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Prenatal bowel dilatation: congenital chloride diarrhoea
  1. S HUSU,
  2. N NELSON
  1. Division of Pediatrics, Department of Health and Environment, University Hospital, SE-581 85 Linköping, Sweden
  2. nina.nelson{at}lio.se
  3. Division of Obstetrics, Department of Health and Environment, University Hospital, SE-581 85 Linköping, Sweden
    1. A SELBING
    1. Division of Pediatrics, Department of Health and Environment, University Hospital, SE-581 85 Linköping, Sweden
    2. nina.nelson{at}lio.se
    3. Division of Obstetrics, Department of Health and Environment, University Hospital, SE-581 85 Linköping, Sweden

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      A healthy primigravida had moderate polyhydramnion (amniotic fluid index (AFI) = 230 mm) at 32 gestational weeks. The fetus had dilated, fluid filled, and frequently contracting small bowels filling the whole abdomen (figs 1 and 2), most likely representing distal small bowel atresia or stenosis. At 33 weeks, increasing polyhydramnion (AFI = 430 mm) led to the aspiration of 1180 ml of clear amniotic fluid not stained with meconium. At 36 weeks, the patient had an uneventful spontaneous delivery of a female infant with a slightly distended abdomen. As plain abdominal and contrast colon radiographs were normal and the baby was stable, oral feeding was introduced. No passage of meconium was observed. There was no vomiting, but at the age of 2 days she had loose watery stools and had developed hyperbilirubinaemia. She did not gain weight during the following 12 days and became increasingly tired. Her abdomen was distended with visible intestinal contractions (fig3).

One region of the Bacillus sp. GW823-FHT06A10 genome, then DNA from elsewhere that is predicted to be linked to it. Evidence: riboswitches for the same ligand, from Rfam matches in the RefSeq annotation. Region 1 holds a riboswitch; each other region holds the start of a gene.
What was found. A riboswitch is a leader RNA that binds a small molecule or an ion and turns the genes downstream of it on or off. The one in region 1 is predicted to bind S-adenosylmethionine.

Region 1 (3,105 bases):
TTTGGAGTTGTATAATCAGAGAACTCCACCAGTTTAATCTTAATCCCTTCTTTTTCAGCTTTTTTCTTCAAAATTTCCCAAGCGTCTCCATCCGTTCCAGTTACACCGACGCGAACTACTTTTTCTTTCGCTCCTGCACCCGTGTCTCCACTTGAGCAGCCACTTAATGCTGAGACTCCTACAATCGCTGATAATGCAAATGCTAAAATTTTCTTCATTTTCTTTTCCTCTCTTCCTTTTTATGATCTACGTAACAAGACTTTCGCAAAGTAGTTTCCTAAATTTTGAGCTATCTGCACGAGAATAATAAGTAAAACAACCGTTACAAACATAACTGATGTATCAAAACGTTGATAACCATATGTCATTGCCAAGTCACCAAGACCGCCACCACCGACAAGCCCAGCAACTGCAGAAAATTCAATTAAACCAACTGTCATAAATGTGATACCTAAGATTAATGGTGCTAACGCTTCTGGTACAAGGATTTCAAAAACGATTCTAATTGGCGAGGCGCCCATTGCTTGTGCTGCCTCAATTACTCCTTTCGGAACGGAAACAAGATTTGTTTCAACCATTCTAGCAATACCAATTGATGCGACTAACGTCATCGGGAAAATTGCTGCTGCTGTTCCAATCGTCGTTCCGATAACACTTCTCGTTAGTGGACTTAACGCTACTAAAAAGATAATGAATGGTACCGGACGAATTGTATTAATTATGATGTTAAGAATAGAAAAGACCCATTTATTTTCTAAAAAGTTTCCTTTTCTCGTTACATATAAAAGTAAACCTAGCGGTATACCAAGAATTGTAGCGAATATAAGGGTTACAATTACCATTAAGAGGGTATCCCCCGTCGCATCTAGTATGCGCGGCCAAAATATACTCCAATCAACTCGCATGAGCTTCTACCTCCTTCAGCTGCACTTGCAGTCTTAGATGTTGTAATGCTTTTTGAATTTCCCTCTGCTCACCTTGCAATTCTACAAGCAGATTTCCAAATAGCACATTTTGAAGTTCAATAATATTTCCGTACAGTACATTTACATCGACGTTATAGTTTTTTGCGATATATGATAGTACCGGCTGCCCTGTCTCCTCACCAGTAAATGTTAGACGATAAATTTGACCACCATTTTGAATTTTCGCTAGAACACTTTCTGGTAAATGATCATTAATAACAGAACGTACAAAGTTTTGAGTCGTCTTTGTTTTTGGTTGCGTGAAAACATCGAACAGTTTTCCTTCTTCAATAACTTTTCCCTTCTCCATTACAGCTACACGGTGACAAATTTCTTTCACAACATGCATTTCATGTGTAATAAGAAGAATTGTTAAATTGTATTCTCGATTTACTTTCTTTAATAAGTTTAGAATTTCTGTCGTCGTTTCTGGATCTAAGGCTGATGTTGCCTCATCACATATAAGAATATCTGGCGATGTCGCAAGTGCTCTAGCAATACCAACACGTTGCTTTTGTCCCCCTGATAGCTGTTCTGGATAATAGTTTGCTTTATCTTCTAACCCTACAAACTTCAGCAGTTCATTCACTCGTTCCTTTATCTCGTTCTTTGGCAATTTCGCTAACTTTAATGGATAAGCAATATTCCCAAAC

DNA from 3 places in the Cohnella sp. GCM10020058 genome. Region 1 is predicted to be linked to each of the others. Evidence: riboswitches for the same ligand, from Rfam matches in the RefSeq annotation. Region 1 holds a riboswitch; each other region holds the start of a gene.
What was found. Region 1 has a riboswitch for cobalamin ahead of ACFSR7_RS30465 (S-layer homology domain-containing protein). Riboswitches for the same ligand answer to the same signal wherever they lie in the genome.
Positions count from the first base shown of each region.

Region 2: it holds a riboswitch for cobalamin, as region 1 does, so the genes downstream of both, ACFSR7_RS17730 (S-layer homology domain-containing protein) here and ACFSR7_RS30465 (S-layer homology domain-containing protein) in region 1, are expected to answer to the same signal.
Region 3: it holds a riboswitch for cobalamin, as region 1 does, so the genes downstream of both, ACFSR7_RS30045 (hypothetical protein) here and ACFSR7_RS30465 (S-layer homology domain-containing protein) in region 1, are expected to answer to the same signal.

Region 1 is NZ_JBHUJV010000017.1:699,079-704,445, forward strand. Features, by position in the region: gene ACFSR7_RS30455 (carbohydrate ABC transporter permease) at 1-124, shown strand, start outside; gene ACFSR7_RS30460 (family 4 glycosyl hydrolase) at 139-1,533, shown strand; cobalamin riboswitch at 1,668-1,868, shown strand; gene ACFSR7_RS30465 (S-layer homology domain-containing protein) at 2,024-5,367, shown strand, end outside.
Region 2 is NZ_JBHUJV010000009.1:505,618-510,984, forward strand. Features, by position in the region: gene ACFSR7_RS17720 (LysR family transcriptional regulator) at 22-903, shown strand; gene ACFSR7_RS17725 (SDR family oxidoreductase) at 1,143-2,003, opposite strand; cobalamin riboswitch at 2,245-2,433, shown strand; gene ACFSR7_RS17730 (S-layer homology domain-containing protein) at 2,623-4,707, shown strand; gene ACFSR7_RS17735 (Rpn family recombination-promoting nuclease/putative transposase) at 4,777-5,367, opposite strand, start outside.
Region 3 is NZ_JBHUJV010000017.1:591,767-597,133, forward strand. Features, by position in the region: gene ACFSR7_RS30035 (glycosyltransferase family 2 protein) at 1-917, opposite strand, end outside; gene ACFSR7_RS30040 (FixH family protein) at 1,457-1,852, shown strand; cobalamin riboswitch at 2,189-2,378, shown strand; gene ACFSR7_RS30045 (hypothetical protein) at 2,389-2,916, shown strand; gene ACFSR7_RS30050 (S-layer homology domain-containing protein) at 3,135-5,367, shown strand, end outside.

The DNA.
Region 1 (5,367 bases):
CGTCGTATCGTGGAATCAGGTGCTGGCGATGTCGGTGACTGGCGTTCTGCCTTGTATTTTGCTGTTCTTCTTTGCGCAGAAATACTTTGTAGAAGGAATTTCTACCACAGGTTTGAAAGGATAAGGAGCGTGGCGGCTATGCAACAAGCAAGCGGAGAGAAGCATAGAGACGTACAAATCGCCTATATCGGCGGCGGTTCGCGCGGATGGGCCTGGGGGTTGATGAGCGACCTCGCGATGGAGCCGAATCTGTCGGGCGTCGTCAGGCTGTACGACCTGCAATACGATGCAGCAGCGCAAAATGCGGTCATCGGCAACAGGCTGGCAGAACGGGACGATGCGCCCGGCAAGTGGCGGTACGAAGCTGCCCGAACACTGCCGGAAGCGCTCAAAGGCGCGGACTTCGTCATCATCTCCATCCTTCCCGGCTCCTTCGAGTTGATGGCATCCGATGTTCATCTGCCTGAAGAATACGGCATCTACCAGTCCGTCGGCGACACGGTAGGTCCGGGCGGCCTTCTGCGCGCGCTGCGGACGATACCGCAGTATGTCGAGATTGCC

Figure 1

      Ultrasonograph showing fluid filled small bowel filling the abdomen.

      Figure 2

      Ultrasonograph showing fluid filled small bowel.

      Figure 3

      Female infant with distended abdomen and visible intestinal contractions.

      She had metabolic alkalosis and abnormal laboratory variables: serum Na+, 104 mmol/l; serum K+, 2.7 mmol/l; serum Cl, 57 mmol/l. Further investigation showed a faecal concentration of Na+ (25 mmol/l), K+ (48 mmol/l), and Cl (46 mmol/l) changing to 103, 33, and 160 mmol/l respectively. Hypovolaemia and hyponatraemia led to increased renin production and hyperaldosteronism.

      Normal radiographic findings, no vomiting, and the absence of meconium and normal stools led to the suspicion of congenital watery diarrhoea. The picture of preterm birth, polyhydramnion, no passage of meconium, abdominal distension, hyperbilirubinaemia, hyponatraemia, hypokalaemia, and hypochloraemic metabolic alkalosis made the diagnosis of congenital chloride diarrhoea highly probable, and this was confirmed by the high faecal chloride concentration. The high renin and aldosterone levels corresponded well to other documented observations.1

      There is no treatment to cure the diarrhoea, but children with this condition become toilet trained at a normal age, their social adjustment is not impaired, and they usually live a perfectly normal life.2 Congenital chloride diarrhoea should be considered as a possible diagnosis in cases in which prenatal ultrasound examinations show distended bowels in combination with polyhydramnios.

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